In these times, when it’s fashionable to reflect on the problems of others and to ignore the immediate and the near by, I propose to touch on issues beyond the narrow framework of my home and my city. I thought then of the Australian Aborigines, discriminated against in their own country, of the problems in rebuilding New Orleans, and the demands of the landless in Brazil. In the end I realized that I cannot write about any of them, the reason is simple: a tooth hurts.

I know it seems that there is no relationship between one and the other, but there is. When the throbbing pain rises through my cheek and reaches my ear, I can’t concentrate or think about something else when I have my own problems. The land of kangaroos blurs, the Superdome is fading into the background and agrarian reform slogans are off in the distance somewhere. The tooth calls me to this reality.

The throbbing pain becomes more pronounced when I think of the days lost in consulting the dentist. One day for lack of water, another day because of a broken compressor, and a third day because they didn’t have the paper to wrap the instrument in the sterilizer. Finally, the cry from the receptionist ended my hopes, “We are not going to schedule more appointments until next month.” All of this happens in the Plaza polyclinic “19th of April” which is displayed as an example to foreign delegations when they visit Cuba. Who knows if some of them come from the Australian outback or from the hot southern plains of the Brazilian countryside. So I had thought seriously about sitting with my pain by the door and waiting for one of those visitors. Perhaps they could visit that “other polyclinic” in exactly the same place as mine, but where things work and the patients smile with satisfaction.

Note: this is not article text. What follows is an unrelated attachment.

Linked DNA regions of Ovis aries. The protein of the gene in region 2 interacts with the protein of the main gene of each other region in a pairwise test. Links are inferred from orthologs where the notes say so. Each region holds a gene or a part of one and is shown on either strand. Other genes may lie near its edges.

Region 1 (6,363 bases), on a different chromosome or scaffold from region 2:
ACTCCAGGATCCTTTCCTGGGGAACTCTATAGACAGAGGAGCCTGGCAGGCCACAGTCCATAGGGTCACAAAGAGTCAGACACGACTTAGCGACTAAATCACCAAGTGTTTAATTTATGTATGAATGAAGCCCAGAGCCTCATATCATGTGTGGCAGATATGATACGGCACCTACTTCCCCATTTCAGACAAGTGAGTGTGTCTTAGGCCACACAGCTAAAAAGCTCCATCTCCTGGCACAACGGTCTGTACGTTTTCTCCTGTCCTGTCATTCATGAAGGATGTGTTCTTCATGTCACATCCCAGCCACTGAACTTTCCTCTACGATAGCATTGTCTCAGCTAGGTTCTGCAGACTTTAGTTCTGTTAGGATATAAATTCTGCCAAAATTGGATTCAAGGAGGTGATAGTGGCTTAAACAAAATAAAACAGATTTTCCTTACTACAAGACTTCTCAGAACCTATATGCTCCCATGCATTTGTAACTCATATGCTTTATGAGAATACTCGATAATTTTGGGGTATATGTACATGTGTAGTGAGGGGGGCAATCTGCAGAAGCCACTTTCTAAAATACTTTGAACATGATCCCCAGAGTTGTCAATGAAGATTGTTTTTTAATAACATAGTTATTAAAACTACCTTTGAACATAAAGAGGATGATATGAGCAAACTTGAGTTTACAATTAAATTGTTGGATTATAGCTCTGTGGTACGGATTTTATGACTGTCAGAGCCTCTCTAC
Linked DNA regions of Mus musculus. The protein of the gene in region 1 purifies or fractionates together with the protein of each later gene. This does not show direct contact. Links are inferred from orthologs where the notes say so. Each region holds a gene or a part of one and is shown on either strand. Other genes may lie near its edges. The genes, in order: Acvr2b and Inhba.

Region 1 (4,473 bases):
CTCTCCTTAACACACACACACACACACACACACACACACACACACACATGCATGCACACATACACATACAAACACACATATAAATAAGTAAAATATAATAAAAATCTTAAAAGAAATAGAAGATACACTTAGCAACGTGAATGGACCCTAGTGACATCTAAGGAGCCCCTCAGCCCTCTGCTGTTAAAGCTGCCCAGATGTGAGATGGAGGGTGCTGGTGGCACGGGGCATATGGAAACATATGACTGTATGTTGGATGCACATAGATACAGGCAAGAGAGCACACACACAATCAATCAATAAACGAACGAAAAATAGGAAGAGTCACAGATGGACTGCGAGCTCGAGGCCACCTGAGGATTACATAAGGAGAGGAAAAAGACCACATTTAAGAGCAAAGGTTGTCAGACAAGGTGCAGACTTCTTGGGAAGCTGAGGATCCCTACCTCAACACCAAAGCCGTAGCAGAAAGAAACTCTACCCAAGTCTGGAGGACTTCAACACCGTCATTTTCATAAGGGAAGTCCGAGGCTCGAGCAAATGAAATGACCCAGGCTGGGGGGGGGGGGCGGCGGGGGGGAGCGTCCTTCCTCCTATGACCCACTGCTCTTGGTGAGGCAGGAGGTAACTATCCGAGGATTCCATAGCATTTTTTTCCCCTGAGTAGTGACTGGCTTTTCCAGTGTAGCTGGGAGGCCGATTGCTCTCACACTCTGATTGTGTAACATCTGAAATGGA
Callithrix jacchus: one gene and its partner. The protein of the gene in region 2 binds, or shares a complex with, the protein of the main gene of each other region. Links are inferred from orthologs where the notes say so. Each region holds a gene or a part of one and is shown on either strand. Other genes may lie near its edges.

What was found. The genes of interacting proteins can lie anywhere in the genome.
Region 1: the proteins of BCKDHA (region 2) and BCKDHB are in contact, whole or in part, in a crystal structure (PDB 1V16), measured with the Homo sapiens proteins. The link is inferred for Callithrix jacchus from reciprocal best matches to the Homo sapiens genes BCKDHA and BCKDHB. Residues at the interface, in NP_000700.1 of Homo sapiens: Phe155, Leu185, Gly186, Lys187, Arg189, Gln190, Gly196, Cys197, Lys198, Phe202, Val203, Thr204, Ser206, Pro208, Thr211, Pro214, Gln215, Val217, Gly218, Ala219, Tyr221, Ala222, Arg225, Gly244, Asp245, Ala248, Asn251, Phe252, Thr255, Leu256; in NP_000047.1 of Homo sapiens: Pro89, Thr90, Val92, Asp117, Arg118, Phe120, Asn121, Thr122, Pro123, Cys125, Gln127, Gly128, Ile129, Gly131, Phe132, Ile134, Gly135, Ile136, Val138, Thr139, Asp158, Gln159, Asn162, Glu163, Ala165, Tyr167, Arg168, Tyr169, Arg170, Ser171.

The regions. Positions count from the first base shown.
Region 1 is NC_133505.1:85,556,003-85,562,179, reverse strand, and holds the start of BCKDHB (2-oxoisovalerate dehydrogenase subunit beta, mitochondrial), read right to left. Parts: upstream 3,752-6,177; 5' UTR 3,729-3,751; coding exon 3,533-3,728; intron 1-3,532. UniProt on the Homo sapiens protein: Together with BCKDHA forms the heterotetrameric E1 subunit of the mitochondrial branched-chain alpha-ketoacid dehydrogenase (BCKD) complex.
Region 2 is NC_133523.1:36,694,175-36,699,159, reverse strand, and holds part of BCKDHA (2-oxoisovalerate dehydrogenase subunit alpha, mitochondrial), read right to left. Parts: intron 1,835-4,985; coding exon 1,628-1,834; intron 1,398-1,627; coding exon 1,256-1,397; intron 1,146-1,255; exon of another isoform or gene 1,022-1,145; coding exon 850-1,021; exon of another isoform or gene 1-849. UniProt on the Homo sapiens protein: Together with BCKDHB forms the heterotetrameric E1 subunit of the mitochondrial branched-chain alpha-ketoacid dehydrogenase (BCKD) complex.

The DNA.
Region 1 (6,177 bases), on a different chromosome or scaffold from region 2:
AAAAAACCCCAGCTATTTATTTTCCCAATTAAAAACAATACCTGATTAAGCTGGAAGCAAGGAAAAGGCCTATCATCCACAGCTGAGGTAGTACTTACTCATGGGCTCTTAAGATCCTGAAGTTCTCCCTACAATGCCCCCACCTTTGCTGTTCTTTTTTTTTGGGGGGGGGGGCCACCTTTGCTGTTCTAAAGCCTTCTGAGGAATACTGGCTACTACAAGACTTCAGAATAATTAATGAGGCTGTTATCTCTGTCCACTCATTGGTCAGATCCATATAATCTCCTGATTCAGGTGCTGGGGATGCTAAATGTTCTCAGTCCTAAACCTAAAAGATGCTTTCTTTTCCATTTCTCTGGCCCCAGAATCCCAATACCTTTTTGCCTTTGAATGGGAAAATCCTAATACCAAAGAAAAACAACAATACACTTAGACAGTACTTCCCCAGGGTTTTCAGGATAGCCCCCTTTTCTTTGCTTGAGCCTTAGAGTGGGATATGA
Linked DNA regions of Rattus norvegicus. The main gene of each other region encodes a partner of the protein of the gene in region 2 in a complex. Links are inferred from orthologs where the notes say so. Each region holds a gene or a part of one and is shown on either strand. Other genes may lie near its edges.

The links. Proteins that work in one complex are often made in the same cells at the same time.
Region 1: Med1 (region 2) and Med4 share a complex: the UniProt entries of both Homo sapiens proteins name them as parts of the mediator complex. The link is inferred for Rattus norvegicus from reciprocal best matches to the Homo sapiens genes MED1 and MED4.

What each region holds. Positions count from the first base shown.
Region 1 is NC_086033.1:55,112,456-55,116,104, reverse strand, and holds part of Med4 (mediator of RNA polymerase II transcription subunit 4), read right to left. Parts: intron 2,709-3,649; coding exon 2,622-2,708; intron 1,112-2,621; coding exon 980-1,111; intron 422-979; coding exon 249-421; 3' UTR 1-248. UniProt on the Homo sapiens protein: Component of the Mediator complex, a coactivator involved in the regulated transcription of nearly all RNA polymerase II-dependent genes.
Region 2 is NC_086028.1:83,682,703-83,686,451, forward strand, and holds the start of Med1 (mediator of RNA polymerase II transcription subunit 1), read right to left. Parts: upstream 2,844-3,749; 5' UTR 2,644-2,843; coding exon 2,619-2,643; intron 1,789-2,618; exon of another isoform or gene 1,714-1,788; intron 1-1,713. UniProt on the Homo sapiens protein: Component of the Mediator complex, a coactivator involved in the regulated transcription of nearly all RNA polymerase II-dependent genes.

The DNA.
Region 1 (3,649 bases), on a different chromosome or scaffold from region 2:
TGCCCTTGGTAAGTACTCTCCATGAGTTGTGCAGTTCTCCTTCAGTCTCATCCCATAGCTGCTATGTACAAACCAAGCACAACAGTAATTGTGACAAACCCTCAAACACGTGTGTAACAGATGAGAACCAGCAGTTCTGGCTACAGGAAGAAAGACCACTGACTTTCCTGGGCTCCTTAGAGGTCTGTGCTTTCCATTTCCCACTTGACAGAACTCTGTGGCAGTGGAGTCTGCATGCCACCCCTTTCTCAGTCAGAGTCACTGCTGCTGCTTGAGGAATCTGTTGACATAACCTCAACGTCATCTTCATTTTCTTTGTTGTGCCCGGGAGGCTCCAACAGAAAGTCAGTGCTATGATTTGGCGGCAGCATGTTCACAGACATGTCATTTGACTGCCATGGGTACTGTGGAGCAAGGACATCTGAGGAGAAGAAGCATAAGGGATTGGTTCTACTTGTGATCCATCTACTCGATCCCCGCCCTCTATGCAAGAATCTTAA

It may not be the case that everything the authorities need to fix our reality, to strive to make better, is a simple protracted toothache. One without painkillers, without a dentist ready to intervene and fill it with an amalgam imported just yesterday, without bulbs in the lamp over the dentist chair, without anesthetic creams that leave the taste of caramel or mint; in short, one like the one I have now.

Text on sign in photo: Room of the final wait.

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